Venetian Casino Resort v. E.E.O.C., No. CIV. 00-2980 RJL.

CourtUnited States District Courts. United States District Court (Columbia)
Writing for the CourtLeon
Citation453 F.Supp.2d 157
Decision Date29 September 2006
Docket NumberNo. CIV. 00-2980 RJL.
PartiesVENETIAN CASINO RESORT, Plaintiff, v. EQUAL EMPLOYMENT OPPORTUNITY COMMISSION, Defendant.
453 F.Supp.2d 157
VENETIAN CASINO RESORT, Plaintiff,
v.
EQUAL EMPLOYMENT OPPORTUNITY COMMISSION, Defendant.
No. CIV. 00-2980 RJL.
United States District Court, District of Columbia.
September 29, 2006.

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Kenneth McCulloch, Ballard Rosenberg Golpher & Savit LLP, New York City, Steven David Cundra, Hall, Estill, Hartwick, Gable, Golden, & Nelson, P.C., Washington, DC, for Plaintiff.

Alan Burch, Edith M. Shine, U.S. Attorney's Office, Washington, DC, for Defendant.

MEMORANDUM OPINION

LEON, District Judge.


Plaintiff, Venetian Casino Resort ("Venetian" or "Venetian Casino"), brings this action against defendant, the Equal Employment Opportunity Commission ("EEOC" or "the Commission"), seeking to prevent the EEOC from releasing documents acquired from plaintiff during past and current EEOC investigations. Plaintiff alleges that the EEOC's policy regarding the disclosure of confidential and/or proprietary information obtained through the Commission's investigations violates Title VII of the Civil Rights Act of 1964 ("Title VII"), 42 U.S.C. § 2000e et seq.; the Trade Secrets Act, 18 U.S.C. § 1905; the Freedom of Information Act ("FOIA"), 5 U.S.C. § 552 et. seq.; Executive Order No. 12,600, §§ 1-3, Fed.Reg. 23781 (June 23, 1987); the Copyright Act, 17 U.S.C. § 101, et. seq.; and the Administrative Procedure Act ("APA"), 5 U.S.C. §§ 553, 701-06. Currently before the Court are defendant's Motion to Dismiss, or in the Alternative, for Summary Judgment and plaintiffs Motion for Summary Judgment and/or Declaratory Judgment.1 For the reasons set forth below, defendant's Motion for Summary Judgment is GRANTED and plaintiffs cross-motion is DENIED.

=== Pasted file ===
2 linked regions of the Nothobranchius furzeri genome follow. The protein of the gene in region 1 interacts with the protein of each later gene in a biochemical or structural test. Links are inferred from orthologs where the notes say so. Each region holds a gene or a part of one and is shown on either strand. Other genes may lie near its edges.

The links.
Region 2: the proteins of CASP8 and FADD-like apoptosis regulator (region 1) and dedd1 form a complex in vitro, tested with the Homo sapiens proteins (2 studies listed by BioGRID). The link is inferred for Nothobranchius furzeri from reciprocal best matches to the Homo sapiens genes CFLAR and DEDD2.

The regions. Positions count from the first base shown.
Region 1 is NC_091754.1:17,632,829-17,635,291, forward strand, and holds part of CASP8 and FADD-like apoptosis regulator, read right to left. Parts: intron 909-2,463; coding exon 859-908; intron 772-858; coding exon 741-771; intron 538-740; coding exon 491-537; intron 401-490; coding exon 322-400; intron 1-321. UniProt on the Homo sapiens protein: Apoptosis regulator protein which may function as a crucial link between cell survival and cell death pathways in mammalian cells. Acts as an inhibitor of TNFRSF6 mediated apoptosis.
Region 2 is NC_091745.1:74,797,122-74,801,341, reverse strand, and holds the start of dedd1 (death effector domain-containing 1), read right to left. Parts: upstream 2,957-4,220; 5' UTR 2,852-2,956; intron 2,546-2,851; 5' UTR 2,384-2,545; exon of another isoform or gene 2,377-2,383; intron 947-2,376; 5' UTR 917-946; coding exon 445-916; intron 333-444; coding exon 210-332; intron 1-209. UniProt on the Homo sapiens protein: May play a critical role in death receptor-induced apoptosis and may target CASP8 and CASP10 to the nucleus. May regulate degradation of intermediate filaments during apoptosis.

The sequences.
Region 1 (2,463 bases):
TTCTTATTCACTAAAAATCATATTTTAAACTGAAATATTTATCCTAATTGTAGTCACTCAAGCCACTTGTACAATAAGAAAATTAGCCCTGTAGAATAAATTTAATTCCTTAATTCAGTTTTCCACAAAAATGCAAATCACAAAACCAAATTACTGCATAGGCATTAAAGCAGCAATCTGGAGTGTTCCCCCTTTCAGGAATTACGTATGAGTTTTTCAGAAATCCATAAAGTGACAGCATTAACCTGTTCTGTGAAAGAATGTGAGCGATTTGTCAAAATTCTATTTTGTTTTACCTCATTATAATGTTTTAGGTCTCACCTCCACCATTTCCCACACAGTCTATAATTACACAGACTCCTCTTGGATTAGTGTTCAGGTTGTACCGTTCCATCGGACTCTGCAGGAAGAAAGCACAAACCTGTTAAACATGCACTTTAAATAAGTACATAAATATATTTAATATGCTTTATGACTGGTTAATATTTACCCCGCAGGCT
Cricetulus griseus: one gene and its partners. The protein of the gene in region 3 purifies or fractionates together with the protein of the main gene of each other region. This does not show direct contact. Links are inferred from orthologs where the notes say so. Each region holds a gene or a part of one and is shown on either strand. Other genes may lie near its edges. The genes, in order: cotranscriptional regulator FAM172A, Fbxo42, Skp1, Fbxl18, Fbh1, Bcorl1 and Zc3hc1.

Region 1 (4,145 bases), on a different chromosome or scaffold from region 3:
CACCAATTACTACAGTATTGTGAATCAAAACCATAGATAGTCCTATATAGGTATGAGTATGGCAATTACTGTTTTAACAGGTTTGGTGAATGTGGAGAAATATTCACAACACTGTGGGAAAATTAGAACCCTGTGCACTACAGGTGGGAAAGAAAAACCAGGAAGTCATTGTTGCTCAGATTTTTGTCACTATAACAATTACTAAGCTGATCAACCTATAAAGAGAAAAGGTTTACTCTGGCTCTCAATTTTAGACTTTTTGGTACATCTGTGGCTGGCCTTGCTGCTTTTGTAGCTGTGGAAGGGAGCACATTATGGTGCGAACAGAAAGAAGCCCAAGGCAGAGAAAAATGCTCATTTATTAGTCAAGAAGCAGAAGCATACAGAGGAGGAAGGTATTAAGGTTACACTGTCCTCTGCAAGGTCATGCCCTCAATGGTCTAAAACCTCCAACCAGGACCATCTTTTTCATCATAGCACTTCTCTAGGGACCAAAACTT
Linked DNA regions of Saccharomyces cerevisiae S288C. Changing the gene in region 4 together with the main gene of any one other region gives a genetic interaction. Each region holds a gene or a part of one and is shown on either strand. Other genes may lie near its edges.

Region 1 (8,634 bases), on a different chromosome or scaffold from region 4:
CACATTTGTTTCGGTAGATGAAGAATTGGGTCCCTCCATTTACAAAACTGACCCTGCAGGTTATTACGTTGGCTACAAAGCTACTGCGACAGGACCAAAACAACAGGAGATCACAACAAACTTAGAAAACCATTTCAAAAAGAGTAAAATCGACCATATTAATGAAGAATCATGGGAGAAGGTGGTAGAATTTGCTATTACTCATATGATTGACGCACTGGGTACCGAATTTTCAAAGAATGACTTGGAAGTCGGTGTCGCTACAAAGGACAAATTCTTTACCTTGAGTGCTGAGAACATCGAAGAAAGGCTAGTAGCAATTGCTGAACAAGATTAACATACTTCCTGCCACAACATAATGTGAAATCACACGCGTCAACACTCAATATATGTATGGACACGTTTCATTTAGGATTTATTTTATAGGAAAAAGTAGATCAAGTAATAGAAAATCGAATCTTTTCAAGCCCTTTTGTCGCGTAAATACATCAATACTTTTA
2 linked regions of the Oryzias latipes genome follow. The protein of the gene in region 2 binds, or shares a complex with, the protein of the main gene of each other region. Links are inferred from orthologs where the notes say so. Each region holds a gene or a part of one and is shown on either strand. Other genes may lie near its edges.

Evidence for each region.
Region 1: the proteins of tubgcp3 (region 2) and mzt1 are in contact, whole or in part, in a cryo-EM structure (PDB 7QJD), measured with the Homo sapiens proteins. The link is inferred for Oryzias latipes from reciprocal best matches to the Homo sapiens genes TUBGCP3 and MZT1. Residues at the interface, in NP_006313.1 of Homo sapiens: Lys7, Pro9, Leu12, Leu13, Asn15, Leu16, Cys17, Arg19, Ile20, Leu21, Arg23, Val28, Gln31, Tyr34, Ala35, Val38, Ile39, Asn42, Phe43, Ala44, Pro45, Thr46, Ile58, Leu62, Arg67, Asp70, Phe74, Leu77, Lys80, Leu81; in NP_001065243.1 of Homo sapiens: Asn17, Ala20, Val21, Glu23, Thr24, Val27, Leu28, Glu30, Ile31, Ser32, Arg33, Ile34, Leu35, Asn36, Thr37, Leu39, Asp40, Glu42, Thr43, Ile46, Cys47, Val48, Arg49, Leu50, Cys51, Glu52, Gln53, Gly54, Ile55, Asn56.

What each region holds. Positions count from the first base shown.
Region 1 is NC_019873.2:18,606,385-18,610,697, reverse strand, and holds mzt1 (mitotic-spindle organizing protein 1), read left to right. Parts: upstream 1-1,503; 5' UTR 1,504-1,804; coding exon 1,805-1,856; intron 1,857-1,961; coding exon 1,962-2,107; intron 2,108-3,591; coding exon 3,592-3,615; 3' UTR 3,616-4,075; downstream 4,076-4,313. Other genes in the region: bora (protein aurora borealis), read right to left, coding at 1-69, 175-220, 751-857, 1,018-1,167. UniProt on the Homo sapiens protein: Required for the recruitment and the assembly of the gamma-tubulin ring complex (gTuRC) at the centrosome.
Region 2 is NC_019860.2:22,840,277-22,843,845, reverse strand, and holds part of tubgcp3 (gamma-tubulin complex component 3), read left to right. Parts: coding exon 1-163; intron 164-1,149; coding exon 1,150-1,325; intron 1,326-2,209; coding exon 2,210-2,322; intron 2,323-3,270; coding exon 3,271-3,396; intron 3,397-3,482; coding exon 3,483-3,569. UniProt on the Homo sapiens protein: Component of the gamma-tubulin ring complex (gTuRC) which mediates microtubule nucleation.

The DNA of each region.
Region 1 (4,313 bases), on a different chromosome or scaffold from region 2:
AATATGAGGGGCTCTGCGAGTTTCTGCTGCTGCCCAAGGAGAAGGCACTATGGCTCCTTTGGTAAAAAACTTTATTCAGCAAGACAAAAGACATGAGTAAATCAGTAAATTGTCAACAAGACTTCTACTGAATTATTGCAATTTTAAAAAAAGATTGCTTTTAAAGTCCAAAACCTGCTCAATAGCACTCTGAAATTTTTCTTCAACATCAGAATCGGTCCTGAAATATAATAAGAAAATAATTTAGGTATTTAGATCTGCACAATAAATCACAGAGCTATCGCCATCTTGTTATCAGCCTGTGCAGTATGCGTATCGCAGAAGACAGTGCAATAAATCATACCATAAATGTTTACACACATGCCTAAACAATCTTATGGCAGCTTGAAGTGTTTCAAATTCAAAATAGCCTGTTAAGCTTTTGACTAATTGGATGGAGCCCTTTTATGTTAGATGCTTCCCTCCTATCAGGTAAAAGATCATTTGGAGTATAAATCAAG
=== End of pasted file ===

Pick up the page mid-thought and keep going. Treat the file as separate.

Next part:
BACKGROUND2

In the spring of 1999, the Venetian Casino conducted a "mass hiring process" to staff a new hotel, casino, and resort in Las Vegas. (Am.Compl.¶ 4.) In its wake, at least eleven people filed employment discrimination complaints with the EEOC against Venetian, alleging discrimination based on age, race, and color in violation of the Age Discrimination in Employment Act ("ADEA"), 29 U.S.C. § 621, and Title VII. (Id. ¶¶ 7, 82.)

As part of investigating the complaints, the EEOC requested from Venetian Casino certain information, including data about the employees. (Id. ¶ 28.) When Venetian did not respond to the EEOC's information requests, the Commission issued an administrative subpoena for the information. (Id.) Venetian objected to the subpoena through the EEOC's administrative

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subpoena procedures as outlined in 29 C.F.R. § 1601.16. (Id. ¶ 30.) The EEOC denied those objections (id.), and Venetian then brought this action against the EEOC for declaratory and injunctive relief in December 2000.

In February 2002, Venetian settled all claims related to race, color, and national origin under Title VII, but not the claims of age discrimination. (See Order of Dismissal, Dkt. # 22.) The EEOC's age discrimination files for the Venetian, as a result, remained open.

At this juncture, Venetian's overarching contention is that the EEOC's policy regarding, the disclosure of information deemed confidential and/or proprietary violates Title VII, the Trade Secrets Act, FOIA, Executive Order No. 12, 600, the Copyright Act, and the APA. Indeed, Venetian contends that because the EEOC does not require employers that submit information to be given predisclosure notice, the EEOC's current policy constitutes a "back door" by which charging parties, their counsel, and incidental third parties may obtain access to open case files without the need for a FOIA request.3